The Sania Mirza Tennis Academy was launched in Hyderabad in 2013 [Reuters]

Al Jazeera: You're among a handful of Muslim women on the WTA Tour. Why do you think there are not more female Muslim tennis players coming out of India?

Mirza: There are no girls coming out of India, either Muslim or non-Muslim. It has nothing to do with religion. It's not really a Muslim problem. It's a general cultural problem when it comes to girls in the subcontinent. We want them to get married, to be fair skinned, teach them how to cook, and not let them do what boys do.

We hear all these things since we are six years old. Every young girl in the subcontinent can relate to this because they've been told, including myself, that's what they should be doing and not be playing outside.

Al Jazeera: Gender inequality is still an issue all across South Asia, including India. Have you seen people's attitudes change towards you over the past decade of being a pro?

Mirza: I do a lot of work for the UN and being their brand ambassador for South Asia, I think gender inequality is a global issue, not just in South Asia. Till today, Serena Williams is questioned about why she is the greatest athlete or greatest tennis player. They always talk about her being the greatest female tennis player. But she's probably the greatest tennis player we've had.

Mirza is married to Pakistan's former cricket captain Shoaib Malik [Reuters]

I've had a lot of problems in my life and if I was a guy, I would've gotten away with it because that's just the way the world works. We live in a man's world and until and unless we accept that and are ready to fight for being equal, we can't solve that problem.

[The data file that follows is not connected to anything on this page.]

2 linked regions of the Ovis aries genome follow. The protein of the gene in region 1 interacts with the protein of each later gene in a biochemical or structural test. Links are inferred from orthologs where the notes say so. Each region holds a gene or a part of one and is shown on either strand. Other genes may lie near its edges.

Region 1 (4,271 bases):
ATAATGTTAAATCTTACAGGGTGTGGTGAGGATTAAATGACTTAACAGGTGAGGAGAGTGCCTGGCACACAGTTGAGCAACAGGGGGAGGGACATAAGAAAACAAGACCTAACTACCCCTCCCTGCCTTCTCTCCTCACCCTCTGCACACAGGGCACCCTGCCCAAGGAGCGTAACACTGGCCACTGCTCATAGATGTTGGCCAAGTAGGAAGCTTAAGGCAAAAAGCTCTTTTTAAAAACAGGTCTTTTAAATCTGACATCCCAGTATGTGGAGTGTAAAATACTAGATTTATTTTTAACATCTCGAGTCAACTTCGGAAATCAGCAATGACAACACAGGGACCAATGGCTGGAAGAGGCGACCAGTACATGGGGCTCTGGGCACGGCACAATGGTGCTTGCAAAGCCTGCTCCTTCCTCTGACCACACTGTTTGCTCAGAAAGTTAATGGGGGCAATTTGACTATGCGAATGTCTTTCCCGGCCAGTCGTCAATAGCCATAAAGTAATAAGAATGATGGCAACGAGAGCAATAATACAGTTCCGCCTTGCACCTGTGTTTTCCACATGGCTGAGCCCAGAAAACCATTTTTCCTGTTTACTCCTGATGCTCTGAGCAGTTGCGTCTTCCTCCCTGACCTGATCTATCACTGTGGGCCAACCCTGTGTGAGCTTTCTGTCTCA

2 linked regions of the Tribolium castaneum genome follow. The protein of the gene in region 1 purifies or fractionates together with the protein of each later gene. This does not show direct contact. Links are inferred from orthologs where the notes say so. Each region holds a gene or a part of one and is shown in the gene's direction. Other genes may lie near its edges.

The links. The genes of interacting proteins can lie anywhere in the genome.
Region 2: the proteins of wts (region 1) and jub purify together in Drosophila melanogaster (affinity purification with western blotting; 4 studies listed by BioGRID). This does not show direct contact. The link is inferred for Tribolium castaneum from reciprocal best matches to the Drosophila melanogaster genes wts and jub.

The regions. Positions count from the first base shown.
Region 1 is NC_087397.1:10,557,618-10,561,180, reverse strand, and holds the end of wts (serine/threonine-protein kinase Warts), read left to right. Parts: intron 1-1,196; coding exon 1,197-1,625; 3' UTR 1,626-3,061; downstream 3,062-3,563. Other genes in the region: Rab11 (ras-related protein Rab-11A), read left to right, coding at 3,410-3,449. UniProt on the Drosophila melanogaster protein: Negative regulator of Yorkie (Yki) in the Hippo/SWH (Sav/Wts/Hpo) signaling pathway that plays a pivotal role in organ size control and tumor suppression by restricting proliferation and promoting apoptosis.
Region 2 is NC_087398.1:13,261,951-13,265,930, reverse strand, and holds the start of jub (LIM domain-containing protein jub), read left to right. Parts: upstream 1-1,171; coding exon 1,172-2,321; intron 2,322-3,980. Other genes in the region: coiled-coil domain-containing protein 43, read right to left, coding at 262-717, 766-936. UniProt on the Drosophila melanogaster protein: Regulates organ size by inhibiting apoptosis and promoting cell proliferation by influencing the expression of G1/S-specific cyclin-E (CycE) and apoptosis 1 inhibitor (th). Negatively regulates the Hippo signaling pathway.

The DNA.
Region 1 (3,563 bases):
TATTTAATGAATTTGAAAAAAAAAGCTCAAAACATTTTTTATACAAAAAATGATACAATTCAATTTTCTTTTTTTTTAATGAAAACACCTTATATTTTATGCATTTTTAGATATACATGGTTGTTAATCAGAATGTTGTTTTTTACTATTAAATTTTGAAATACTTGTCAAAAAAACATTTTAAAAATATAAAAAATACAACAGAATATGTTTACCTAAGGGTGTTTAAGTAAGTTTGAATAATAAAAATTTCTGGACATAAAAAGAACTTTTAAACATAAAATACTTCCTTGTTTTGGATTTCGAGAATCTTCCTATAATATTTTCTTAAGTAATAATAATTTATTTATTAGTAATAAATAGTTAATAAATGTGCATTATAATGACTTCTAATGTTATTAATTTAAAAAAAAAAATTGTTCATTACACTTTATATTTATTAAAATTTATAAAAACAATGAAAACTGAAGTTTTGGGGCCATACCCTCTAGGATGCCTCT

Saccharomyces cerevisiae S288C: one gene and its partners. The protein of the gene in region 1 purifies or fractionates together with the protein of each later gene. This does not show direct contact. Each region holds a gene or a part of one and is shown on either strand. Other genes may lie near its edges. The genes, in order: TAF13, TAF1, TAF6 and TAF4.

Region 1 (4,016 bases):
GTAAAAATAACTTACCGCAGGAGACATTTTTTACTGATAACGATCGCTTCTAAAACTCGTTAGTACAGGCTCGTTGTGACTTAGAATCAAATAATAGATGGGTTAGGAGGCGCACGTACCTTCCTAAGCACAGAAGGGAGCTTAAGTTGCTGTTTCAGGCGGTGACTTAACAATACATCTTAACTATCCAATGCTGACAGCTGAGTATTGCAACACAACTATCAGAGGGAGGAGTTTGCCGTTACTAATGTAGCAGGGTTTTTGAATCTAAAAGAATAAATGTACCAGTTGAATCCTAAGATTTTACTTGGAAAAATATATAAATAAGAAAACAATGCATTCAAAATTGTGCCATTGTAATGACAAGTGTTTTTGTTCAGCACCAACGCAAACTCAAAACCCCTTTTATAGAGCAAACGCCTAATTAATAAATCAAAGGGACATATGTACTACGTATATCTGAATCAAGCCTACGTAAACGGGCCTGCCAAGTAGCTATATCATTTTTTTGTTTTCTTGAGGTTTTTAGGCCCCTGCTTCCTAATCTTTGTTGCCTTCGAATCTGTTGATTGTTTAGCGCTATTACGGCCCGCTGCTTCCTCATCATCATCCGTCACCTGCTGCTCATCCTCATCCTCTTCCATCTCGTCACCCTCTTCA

Al Jazeera: You launched the Sania Mirza Tennis Academy and a grassroots level academy in your hometown. How close do you feel India is to producing another Sania Mirza?

Mirza: We're actually not as close as we should be. You always see that when you have one big player come out of a country, like it happened in China with Li Na, there are always three or four that follow. India is still waiting for that to happen.

I'm trying to do whatever I can to try and give the experience that I have to try and help kids become the next Sania or even better.

I'm not going to play forever. We have come a long way in tennis. When I started playing, there were hardly any tennis courts. We played on courts made out of cow dung and now we annually host an ATP event in Chennai and have had three cities holding WTA tournaments in the past.

Al Jazeera: You've been a groundbreaker of sorts for India. What sort of legacy do you wish to leave behind once you retire?

Mirza: That's the reason I have a Sania Mirza Tennis Academy and I'm starting something for three-to-eight-year-olds because tennis is way too competitive. Hopefully, we'll have more Sanias, or better than Sania, come out.

At the end of the day, I hope that people remember me for having fought for being the best that I could be. I've been given, by the grace of God, a lot of wealth, health and fame. I hope I'm remembered for someone who tried to fight for the right things, on and off the court.

Mirza and Hingis went on a 41-match winning streak and won three Grand Slam titles as a team [Reuters]

Follow Saba Aziz on Twitter: @saba_aziz

Source: Al Jazeera